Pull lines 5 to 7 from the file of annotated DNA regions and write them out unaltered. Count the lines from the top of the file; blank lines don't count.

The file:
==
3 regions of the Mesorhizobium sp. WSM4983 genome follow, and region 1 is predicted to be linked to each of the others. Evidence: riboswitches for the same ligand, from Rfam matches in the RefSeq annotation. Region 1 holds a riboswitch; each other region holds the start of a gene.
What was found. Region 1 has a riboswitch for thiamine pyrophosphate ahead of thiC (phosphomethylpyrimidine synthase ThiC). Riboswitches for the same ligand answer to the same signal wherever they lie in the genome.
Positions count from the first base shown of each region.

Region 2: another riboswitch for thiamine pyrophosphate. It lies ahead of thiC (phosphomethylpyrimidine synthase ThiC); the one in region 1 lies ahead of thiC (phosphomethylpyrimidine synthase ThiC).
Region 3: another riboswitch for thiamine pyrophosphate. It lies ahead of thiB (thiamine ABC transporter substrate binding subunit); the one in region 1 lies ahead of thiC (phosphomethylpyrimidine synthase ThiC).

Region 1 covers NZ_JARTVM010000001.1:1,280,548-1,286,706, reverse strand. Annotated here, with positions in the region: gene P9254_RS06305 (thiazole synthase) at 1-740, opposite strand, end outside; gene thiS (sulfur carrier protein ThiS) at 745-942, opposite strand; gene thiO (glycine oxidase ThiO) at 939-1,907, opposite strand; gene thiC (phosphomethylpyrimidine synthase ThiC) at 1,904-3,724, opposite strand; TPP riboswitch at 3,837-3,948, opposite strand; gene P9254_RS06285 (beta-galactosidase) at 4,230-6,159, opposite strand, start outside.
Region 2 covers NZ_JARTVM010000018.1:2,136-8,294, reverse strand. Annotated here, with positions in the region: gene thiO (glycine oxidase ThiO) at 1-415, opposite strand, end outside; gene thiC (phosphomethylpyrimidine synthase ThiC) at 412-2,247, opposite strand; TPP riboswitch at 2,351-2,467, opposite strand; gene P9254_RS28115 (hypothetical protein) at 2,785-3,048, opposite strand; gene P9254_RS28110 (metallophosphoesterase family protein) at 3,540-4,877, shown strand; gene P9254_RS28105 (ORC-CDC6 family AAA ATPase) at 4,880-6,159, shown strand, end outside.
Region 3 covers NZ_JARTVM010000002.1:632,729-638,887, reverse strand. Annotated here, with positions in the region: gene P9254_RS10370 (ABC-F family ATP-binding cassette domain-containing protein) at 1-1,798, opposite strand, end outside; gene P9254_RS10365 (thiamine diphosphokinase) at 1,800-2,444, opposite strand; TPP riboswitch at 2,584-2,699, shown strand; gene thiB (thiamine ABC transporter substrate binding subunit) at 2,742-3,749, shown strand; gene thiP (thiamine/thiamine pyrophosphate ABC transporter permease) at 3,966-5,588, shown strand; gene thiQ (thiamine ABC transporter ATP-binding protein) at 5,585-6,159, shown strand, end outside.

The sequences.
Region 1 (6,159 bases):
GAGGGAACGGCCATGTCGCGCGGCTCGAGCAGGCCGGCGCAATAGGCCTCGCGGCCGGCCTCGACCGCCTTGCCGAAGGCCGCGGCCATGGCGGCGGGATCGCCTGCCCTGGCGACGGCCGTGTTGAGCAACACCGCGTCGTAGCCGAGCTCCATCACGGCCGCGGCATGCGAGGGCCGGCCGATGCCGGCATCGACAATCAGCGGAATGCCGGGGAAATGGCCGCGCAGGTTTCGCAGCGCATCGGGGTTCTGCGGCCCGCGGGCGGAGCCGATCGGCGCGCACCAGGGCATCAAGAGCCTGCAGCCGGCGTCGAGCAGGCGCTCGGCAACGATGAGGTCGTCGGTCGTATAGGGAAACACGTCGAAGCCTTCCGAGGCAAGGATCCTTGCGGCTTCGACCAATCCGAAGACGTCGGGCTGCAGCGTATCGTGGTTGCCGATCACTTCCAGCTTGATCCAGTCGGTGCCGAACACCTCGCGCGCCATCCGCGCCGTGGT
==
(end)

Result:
Region 3: another riboswitch for thiamine pyrophosphate. It lies ahead of thiB (thiamine ABC transporter substrate binding subunit); the one in region 1 lies ahead of thiC (phosphomethylpyrimidine synthase ThiC).

Region 1 covers NZ_JARTVM010000001.1:1,280,548-1,286,706, reverse strand. Annotated here, with positions in the region: gene P9254_RS06305 (thiazole synthase) at 1-740, opposite strand, end outside; gene thiS (sulfur carrier protein ThiS) at 745-942, opposite strand; gene thiO (glycine oxidase ThiO) at 939-1,907, opposite strand; gene thiC (phosphomethylpyrimidine synthase ThiC) at 1,904-3,724, opposite strand; TPP riboswitch at 3,837-3,948, opposite strand; gene P9254_RS06285 (beta-galactosidase) at 4,230-6,159, opposite strand, start outside.
Region 2 covers NZ_JARTVM010000018.1:2,136-8,294, reverse strand. Annotated here, with positions in the region: gene thiO (glycine oxidase ThiO) at 1-415, opposite strand, end outside; gene thiC (phosphomethylpyrimidine synthase ThiC) at 412-2,247, opposite strand; TPP riboswitch at 2,351-2,467, opposite strand; gene P9254_RS28115 (hypothetical protein) at 2,785-3,048, opposite strand; gene P9254_RS28110 (metallophosphoesterase family protein) at 3,540-4,877, shown strand; gene P9254_RS28105 (ORC-CDC6 family AAA ATPase) at 4,880-6,159, shown strand, end outside.